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FAST works seamlessly with Blazor, including integration with Blazor's binding engine and components. Let's take a look at how to set things up.

Setting up the Blazor project

First, you'll need to make sure that you have the .NET SDK installed. You can learn more and download that on the official site.

With the SDK installed, you have access to the dotnet command-line interface. This can be used to create a new Blazor project. For example, to create a new Blazor App named "fast-blazor", you would use the following command:

dotnet new blazorwasm -o fast-blazor

Create a project using the command above if you don't already have one. When the CLI completes, you should have a basic runnable Blazor application. For more information on setting up and using Blazor, see the official Blazor Getting Started guide.

Getting Started with the FluentUI Web Components

FAST has special Blazor support for Microsoft's FluentUI Web Components. To get started using the Fluent UI Web Components for Blazor, you will first need to install the official Nuget package for Fluent UI. You can use the following command:

dotnet add package Microsoft.Fast.Components.FluentUI

Next, you need to add the web components script. You can either add the script from CDN directly, or you can install it with NPM, whichever you prefer.

To add the script from CDN use the following markup:

<script type="module" src=""></script>

The markup above always references the latest release of the components. When deploying to production, you will want to ship with a specific version. Here's an example of the markup for that:

<script type="module" src=""></script>

The best place to put the script tag is typically in your index.html file in the script section at the bottom of the <body>.

If you wish to leverage NPM instead, run the following command:

npm install --save @fluentui/web-components

You can locate the single file script build in the following location:


Copy this to your wwwroot/script folder and reference it with a script tag as described above.


If you are setting up Fluent UI Web Components on a Blazor Server project, you will need to escape the @ character by repeating it in the source link. For more information check out the Razor Pages syntax documentation.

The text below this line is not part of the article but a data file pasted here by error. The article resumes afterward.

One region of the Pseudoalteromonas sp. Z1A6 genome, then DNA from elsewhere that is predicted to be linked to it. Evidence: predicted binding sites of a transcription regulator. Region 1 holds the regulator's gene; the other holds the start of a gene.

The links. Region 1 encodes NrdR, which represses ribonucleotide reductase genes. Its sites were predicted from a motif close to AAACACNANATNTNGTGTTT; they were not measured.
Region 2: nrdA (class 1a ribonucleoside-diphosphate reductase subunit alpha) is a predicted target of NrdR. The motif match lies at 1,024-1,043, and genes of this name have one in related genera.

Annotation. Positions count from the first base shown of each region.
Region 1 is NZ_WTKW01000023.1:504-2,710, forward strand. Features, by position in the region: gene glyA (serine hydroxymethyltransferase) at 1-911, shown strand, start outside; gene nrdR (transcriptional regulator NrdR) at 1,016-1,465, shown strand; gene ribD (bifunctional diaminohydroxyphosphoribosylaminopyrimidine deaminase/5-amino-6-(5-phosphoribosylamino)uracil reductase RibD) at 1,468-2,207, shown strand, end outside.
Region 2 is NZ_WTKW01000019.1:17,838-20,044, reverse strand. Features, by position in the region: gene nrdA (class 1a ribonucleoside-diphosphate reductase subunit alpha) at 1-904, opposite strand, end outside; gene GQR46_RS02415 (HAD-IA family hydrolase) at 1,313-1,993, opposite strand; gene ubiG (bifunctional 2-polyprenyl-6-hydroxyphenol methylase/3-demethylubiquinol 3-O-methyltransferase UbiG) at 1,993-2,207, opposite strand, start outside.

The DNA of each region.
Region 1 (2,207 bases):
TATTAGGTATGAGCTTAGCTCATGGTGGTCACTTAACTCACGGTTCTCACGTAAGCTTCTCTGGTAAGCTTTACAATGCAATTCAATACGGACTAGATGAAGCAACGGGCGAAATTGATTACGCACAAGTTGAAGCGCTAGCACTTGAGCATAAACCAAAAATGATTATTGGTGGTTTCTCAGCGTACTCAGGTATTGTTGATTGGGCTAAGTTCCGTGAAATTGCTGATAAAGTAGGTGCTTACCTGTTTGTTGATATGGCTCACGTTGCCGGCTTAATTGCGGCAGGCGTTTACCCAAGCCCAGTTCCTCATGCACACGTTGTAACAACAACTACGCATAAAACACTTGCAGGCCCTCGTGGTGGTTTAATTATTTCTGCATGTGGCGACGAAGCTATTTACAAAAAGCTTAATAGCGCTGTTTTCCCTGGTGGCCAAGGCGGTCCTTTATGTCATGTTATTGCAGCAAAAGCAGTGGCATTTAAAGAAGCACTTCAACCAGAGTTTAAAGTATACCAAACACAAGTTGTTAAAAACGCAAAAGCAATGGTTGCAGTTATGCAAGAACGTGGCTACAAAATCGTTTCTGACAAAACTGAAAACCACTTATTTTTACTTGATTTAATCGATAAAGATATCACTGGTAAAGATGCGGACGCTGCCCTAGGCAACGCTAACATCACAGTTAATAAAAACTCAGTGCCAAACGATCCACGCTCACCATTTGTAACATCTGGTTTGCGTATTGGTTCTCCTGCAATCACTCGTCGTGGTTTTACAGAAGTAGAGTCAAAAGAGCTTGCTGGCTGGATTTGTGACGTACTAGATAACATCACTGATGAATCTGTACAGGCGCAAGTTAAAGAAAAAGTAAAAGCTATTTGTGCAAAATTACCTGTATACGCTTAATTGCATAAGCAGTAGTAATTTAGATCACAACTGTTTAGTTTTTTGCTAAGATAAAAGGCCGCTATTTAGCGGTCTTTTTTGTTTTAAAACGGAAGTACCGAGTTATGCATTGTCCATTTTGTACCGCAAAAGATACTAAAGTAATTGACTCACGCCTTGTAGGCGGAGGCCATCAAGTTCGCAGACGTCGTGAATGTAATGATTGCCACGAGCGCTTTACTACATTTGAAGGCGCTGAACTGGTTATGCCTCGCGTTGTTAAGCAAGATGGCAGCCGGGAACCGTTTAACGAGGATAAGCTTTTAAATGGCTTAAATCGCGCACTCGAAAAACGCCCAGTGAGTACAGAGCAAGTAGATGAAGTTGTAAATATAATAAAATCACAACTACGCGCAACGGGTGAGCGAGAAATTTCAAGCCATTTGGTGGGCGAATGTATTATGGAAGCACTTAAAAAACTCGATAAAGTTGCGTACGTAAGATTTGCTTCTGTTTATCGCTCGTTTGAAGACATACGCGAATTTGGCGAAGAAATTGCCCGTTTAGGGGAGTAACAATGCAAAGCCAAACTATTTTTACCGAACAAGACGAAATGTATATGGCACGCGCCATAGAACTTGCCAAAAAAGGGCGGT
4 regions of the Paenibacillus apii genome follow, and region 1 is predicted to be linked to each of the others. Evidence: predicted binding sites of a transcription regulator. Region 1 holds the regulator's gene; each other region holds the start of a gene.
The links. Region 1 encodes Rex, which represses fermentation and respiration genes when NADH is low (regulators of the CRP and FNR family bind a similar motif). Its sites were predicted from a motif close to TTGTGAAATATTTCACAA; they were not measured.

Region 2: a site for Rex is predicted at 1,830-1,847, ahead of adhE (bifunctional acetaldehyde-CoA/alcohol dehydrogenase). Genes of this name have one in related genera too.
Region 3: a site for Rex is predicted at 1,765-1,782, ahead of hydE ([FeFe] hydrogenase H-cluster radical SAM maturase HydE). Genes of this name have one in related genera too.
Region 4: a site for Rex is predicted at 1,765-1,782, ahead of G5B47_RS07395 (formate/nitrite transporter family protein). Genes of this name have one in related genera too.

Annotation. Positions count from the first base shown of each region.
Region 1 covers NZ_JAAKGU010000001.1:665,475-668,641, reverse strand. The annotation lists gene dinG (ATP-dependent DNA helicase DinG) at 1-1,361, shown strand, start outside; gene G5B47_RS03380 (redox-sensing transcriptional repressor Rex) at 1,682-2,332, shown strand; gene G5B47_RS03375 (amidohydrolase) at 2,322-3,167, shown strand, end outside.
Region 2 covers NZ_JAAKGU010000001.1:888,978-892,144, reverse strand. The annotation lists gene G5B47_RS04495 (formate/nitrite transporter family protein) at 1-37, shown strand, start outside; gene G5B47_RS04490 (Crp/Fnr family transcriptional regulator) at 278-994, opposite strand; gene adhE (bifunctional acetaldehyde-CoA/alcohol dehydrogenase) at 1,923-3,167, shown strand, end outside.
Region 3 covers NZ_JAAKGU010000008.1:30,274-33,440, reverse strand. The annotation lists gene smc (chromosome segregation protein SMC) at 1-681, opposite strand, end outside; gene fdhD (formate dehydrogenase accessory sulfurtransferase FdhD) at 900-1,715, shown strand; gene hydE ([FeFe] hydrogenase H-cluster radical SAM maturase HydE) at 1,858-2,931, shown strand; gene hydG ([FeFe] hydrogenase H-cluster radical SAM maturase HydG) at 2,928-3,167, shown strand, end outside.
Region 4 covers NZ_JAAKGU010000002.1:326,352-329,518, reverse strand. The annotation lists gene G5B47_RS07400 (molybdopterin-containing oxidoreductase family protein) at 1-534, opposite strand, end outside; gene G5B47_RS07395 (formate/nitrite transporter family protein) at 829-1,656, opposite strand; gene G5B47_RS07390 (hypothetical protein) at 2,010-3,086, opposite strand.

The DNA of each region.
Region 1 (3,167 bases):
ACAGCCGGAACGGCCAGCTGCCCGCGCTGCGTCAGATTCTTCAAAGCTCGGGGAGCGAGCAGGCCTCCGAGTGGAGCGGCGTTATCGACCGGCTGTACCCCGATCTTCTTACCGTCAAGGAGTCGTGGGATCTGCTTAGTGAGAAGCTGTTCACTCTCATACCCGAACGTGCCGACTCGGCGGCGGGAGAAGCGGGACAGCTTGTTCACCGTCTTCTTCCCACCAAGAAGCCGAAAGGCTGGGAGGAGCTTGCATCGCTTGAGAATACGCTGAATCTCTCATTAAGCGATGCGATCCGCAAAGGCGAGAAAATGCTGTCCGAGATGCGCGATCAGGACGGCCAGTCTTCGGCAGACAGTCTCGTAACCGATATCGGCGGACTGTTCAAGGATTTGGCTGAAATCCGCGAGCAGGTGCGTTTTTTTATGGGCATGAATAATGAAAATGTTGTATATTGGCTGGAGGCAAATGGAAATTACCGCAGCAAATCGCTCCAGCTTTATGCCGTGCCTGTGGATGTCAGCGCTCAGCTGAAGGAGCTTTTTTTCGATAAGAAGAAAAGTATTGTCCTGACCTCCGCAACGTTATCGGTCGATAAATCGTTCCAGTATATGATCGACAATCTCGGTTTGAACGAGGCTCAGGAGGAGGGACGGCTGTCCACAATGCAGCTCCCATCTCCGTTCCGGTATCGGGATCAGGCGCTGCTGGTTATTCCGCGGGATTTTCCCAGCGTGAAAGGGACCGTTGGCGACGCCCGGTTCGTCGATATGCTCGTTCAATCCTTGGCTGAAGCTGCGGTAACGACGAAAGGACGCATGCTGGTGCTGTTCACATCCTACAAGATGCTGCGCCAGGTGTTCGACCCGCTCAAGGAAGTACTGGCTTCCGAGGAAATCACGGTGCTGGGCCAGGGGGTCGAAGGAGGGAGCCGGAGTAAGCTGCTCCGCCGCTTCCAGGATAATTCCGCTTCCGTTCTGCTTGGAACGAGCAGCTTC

Using the FluentUI Web Components

With the package installed and the script configured, you can begin using the Fluent UI Web Components in the same way as any other Blazor component. Just be sure to add the following using statement to your views:

@using Microsoft.Fast.Components.FluentUI

Here's a small example of a FluentCard with a FluentButton that uses the Fluent "Accent" appearance:

@using Microsoft.Fast.Components.FluentUI

<h2>Hello World!</h2>
<FluentButton Appearance="@Appearance.Accent">Click Me</FluentButton>

You can add @using Microsoft.Fast.Components.FluentUI to the namespace collection in _Imports.razor, so that you can avoid repeating it in every single razor page.

If you are using the .NET CLI, you can run your project with the following command from the project folder:

dotnet watch run

Congratulations! You're now set up to use the Fluent UI Web Components with Blazor!

Configuring the Design System

The Fluent UI Web Components are built on FAST's Adaptive UI technology, which enables design customization and personalization, while automatically maintaining accessibility. This is accomplished through setting various "Design Tokens". As of version 1.4 you can use all of the (160) individual Design Tokens, both from code as in a declarative way in your .razor pages. See for more information on how Design Tokens work

Option 1: Using Design Tokens from C# code

Given the following .razor page fragment:

<FluentButton @ref="ref1" Appearance="Appearance.Filled">A button</FluentButton>
<FluentButton @ref="ref2" Appearance="Appearance.Filled">Another button</FluentButton>
<FluentButton @ref="ref3" Appearance="Appearance.Filled">And one more</FluentButton>
<FluentButton @ref="ref4" Appearance="Appearance.Filled" @onclick=OnClick>Last button</FluentButton>

You can use Design Tokens to manipulate the styles from C# code as follows:

private BaseLayerLuminance BaseLayerLuminance { get; set; } = default!;